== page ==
Display On-Device

The concept of display on-device is crucial to wearable design, both in terms of the physical design of the device and the experience it engenders.

The three core questions you should ask yourself to determine the right display treatment for your wearable are these:

  • ? Should the wearable inform the wearer of something, and how often?
  • ? What level of interaction is needed with the wearable (none, view information, browse information, add/edit information, other)? Does it need to be visual?
  • ? Can the wearer use a smartphone (or other device) as an extension of the wearable, together providing an engaging experience for the user?

With these questions in mind, let’s review the range of options and their implications on the experience design.

No display

Having no display means more industrial design flexibility in terms of the wearable size (specifically, it can be much smaller), the shape, thickness and overall structure. It’s also cheaper and technologically simpler to build. On the other hand, no display also means no visual interface, and thus less user interaction with the device. It doesn’t necessarily mean no interaction at all (as the wearable might still have physical buttons, a touch surface, sound, vibration, or voice interaction), but still, having no active visual communication with the wearable limits the scope and level of user interaction with it.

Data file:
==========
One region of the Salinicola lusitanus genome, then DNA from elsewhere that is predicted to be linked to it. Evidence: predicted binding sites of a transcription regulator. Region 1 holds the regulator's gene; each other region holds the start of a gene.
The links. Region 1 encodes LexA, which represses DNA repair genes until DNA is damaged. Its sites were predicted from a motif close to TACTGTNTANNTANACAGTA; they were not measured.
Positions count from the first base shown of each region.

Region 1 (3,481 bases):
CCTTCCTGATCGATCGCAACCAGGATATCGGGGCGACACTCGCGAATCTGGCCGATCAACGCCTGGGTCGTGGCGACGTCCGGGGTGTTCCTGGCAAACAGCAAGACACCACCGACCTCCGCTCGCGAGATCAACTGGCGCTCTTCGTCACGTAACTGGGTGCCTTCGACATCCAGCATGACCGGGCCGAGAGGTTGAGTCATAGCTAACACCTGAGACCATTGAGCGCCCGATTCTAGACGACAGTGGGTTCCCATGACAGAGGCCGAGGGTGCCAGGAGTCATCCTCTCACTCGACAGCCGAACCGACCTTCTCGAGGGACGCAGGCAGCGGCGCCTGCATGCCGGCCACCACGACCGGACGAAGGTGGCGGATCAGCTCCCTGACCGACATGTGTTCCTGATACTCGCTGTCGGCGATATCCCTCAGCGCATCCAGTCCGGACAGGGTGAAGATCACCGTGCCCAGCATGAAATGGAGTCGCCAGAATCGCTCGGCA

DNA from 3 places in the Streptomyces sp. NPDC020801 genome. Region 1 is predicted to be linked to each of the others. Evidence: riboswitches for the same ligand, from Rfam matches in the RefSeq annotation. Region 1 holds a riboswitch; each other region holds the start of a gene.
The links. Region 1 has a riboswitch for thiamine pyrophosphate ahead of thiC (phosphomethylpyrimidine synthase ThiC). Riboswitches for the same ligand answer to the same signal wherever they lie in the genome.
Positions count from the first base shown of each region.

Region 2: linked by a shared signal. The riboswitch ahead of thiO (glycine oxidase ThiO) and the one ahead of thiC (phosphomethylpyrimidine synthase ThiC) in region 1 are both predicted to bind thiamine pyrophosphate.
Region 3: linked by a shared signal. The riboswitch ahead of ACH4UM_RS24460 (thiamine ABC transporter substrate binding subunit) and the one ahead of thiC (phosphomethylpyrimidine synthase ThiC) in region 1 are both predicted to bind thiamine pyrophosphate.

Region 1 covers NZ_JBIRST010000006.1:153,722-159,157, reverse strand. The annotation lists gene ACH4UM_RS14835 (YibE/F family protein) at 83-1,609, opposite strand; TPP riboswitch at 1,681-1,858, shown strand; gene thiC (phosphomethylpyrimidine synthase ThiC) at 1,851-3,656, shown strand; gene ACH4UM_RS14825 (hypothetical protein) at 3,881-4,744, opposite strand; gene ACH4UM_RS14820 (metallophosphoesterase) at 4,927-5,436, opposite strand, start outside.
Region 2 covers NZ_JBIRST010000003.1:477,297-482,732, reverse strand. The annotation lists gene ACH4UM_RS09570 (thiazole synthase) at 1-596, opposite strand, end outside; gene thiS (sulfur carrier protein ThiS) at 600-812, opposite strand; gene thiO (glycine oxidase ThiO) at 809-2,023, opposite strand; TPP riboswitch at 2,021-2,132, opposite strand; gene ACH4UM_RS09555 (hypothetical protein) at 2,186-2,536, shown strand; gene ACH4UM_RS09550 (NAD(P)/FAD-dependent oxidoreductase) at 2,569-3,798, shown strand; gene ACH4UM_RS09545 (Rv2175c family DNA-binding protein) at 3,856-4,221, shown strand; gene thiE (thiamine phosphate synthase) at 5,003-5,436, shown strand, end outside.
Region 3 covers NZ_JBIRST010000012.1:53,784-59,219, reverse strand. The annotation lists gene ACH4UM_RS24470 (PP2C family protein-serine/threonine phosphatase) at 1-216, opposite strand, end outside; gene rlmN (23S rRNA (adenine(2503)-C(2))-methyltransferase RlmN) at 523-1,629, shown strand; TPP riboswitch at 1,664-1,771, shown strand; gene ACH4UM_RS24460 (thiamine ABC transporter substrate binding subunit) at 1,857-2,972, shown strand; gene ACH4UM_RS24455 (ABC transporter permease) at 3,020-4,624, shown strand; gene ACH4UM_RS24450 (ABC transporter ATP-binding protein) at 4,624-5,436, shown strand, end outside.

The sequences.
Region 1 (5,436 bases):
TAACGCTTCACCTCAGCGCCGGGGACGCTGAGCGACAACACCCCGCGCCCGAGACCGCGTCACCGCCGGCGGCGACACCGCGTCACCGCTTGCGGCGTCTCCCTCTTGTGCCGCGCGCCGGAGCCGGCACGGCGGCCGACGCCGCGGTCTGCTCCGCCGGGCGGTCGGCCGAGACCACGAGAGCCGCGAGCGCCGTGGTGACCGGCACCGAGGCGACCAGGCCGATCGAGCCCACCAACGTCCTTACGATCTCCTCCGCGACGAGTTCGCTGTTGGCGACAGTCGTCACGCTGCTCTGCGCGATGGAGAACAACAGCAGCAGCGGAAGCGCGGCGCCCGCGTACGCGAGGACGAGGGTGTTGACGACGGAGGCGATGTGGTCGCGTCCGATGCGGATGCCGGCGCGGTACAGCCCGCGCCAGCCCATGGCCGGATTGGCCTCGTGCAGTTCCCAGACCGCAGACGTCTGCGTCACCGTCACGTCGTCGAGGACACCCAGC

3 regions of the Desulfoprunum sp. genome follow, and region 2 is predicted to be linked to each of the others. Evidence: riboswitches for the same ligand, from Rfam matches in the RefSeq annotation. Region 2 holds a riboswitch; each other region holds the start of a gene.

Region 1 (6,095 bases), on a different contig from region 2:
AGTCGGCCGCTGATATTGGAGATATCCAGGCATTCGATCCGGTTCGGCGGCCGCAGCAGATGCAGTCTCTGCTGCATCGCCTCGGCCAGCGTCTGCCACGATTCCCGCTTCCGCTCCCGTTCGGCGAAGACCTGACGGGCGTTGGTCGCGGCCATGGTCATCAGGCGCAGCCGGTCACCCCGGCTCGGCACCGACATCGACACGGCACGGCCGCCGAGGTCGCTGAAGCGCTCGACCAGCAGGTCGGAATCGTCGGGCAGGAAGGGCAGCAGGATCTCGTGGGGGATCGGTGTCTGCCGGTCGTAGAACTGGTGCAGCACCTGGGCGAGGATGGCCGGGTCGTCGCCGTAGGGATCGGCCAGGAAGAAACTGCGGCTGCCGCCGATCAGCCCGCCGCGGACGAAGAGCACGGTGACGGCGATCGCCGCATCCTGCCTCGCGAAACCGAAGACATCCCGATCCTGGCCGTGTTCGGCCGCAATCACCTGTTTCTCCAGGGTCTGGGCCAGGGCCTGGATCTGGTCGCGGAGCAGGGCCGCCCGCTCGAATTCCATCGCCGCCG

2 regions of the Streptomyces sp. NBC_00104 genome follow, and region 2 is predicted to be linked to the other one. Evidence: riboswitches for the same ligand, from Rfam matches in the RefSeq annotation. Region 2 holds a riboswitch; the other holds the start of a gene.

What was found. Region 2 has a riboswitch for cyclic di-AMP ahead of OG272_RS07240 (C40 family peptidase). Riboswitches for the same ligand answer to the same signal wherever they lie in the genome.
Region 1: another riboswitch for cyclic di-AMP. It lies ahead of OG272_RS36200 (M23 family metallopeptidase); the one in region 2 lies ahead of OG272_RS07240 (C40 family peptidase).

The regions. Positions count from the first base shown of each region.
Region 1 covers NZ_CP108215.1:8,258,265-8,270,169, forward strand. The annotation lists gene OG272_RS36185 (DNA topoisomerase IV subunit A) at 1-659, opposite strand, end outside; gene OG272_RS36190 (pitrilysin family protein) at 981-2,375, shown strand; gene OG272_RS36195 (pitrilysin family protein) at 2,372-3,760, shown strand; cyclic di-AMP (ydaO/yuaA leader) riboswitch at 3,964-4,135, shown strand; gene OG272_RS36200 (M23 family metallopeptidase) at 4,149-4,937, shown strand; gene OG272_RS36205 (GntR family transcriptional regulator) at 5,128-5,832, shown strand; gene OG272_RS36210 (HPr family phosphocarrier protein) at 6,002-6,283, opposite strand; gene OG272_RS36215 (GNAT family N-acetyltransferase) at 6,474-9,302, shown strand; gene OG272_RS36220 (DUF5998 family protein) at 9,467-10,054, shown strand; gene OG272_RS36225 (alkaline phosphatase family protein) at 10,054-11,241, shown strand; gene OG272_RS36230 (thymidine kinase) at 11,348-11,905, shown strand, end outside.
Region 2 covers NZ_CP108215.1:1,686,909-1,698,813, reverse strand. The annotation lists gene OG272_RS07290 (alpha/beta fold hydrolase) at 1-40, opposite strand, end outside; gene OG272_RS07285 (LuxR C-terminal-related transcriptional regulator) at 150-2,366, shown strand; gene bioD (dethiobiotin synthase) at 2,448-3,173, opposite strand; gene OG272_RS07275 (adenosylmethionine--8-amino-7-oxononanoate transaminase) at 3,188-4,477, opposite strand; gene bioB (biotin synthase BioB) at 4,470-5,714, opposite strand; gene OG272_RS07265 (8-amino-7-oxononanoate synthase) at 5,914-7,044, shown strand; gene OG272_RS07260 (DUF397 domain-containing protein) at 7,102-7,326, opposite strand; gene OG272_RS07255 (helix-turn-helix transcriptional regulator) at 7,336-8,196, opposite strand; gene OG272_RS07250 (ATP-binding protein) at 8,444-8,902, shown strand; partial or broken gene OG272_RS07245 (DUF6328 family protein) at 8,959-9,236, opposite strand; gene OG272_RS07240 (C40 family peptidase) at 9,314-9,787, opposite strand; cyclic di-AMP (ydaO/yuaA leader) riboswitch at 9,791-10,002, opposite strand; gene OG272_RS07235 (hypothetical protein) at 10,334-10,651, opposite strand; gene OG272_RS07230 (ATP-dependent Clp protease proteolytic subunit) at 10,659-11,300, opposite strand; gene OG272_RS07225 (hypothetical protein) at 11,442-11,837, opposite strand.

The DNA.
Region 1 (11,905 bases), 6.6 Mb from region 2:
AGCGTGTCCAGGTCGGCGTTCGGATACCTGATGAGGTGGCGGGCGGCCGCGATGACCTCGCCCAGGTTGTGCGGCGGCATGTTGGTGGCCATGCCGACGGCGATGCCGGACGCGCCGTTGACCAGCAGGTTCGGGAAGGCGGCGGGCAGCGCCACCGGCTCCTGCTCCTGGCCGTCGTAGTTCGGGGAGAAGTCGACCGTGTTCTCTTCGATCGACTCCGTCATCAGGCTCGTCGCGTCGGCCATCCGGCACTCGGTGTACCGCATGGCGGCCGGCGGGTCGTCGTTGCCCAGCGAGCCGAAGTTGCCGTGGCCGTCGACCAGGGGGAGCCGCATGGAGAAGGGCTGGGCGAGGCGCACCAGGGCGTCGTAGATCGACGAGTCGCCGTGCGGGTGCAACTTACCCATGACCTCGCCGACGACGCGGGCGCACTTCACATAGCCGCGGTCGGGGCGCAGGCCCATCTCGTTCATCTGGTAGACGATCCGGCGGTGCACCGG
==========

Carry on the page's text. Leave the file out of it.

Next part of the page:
Keep in mind, though, that having no display doesn’t necessarily mean the wearable has no display channel at all. This is where the power of the ecosystem comes into play: the wearable device can send the data it collected to another connected device the user owns such as a smartphone or tablet, and the interaction takes place on that device, which offers a comfortable display.

The most common usage for wearables without display is data trackers, which measure physical and/or activity data. These wearables are often hidden — worn under clothes, or attached to them seamlessly. Here are a few examples:

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